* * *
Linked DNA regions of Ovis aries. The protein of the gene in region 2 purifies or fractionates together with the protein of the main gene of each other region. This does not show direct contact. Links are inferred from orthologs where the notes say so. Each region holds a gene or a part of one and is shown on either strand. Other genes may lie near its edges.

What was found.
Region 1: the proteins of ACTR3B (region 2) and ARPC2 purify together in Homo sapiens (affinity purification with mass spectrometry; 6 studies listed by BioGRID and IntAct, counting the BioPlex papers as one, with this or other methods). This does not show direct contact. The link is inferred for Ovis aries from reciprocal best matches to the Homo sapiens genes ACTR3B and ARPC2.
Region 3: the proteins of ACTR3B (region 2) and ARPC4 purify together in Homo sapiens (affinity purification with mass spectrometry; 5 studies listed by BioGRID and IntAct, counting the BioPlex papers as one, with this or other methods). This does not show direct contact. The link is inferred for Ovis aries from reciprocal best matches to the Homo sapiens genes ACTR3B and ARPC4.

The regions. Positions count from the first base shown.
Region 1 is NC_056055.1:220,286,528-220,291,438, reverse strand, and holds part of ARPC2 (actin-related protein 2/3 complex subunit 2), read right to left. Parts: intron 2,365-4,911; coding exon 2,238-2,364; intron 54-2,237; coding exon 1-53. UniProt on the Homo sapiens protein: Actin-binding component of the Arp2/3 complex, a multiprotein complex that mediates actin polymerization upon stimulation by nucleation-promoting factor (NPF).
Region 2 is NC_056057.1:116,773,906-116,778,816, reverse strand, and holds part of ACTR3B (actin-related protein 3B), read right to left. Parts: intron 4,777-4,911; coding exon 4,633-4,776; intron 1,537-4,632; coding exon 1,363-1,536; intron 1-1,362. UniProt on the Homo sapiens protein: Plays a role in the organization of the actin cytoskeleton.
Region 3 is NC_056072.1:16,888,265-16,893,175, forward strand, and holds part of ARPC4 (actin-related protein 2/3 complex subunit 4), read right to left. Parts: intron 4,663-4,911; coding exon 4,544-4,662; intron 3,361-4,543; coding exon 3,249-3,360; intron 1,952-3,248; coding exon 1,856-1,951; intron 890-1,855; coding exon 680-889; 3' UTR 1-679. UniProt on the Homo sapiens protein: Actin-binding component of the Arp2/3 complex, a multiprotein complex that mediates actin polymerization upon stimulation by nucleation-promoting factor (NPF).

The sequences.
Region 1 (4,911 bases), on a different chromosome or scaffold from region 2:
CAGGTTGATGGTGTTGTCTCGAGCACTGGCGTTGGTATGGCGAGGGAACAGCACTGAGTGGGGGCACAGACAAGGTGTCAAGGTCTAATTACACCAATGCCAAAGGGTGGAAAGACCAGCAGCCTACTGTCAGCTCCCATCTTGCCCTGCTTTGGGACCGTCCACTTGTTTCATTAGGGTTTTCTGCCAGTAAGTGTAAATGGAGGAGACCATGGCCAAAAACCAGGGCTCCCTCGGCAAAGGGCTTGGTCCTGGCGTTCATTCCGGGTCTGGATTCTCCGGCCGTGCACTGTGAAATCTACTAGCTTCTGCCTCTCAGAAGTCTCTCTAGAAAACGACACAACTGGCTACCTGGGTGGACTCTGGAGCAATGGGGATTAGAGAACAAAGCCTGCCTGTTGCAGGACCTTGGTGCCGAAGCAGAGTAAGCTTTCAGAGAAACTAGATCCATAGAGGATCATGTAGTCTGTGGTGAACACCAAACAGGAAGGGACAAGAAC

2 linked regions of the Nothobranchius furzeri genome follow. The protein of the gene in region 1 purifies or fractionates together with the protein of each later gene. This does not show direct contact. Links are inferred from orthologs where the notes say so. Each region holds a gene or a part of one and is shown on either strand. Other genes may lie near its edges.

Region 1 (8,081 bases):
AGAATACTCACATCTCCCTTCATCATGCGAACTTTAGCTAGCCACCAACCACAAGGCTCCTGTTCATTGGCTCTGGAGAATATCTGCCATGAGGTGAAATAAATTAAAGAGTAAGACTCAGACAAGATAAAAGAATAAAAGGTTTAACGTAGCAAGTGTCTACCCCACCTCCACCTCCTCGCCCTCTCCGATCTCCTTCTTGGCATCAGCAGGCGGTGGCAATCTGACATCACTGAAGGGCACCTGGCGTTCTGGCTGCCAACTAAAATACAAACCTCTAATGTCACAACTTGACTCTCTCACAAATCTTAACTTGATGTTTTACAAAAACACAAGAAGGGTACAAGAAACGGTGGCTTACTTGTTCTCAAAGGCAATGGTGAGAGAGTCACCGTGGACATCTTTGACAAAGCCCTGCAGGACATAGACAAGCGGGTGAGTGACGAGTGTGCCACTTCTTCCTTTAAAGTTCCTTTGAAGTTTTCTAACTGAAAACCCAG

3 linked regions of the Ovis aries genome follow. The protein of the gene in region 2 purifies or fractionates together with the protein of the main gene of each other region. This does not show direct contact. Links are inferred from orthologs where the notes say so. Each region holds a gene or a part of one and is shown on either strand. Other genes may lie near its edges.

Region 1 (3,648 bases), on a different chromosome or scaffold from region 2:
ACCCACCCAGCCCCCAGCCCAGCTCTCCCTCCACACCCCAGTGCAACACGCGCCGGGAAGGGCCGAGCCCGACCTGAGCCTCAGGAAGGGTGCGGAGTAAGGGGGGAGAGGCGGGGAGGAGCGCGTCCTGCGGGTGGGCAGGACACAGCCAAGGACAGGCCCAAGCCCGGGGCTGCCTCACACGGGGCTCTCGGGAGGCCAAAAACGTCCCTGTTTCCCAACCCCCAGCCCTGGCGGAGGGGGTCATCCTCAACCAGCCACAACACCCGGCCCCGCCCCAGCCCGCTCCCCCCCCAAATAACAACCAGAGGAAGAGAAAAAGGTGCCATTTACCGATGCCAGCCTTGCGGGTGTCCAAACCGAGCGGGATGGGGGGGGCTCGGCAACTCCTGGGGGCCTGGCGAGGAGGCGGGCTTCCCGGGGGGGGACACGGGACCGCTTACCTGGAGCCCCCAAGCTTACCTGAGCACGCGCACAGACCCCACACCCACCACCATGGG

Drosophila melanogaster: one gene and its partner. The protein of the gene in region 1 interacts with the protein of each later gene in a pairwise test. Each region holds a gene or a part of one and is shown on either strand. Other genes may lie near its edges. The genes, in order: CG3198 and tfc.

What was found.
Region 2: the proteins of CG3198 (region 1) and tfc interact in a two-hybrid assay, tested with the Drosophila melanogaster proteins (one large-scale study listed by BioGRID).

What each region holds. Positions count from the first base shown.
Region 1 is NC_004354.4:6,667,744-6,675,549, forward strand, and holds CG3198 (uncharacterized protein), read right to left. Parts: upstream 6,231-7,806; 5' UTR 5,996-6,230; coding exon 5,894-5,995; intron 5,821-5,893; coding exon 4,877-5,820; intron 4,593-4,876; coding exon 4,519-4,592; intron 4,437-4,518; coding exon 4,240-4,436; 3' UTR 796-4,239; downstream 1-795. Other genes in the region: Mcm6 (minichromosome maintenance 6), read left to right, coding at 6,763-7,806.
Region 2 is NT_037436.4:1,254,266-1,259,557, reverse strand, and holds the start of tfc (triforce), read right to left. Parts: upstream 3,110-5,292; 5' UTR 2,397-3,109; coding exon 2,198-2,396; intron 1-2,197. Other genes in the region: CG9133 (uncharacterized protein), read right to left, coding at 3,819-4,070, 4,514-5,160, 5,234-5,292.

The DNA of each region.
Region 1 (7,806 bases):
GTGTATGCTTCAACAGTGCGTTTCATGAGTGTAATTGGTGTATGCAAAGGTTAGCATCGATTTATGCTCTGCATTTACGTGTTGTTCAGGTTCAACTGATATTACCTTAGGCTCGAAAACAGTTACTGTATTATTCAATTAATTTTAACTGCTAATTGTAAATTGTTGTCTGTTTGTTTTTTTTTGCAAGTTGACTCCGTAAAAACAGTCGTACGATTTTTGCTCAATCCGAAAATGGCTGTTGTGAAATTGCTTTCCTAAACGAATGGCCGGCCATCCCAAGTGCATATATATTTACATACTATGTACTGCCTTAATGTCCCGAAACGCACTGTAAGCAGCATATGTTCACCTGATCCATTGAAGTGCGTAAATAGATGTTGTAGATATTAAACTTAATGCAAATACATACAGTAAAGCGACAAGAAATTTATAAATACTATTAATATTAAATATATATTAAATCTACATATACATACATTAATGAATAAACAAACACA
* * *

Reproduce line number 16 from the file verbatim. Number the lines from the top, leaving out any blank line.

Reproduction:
Region 1 (3,648 bases), on a different chromosome or scaffold from region 2: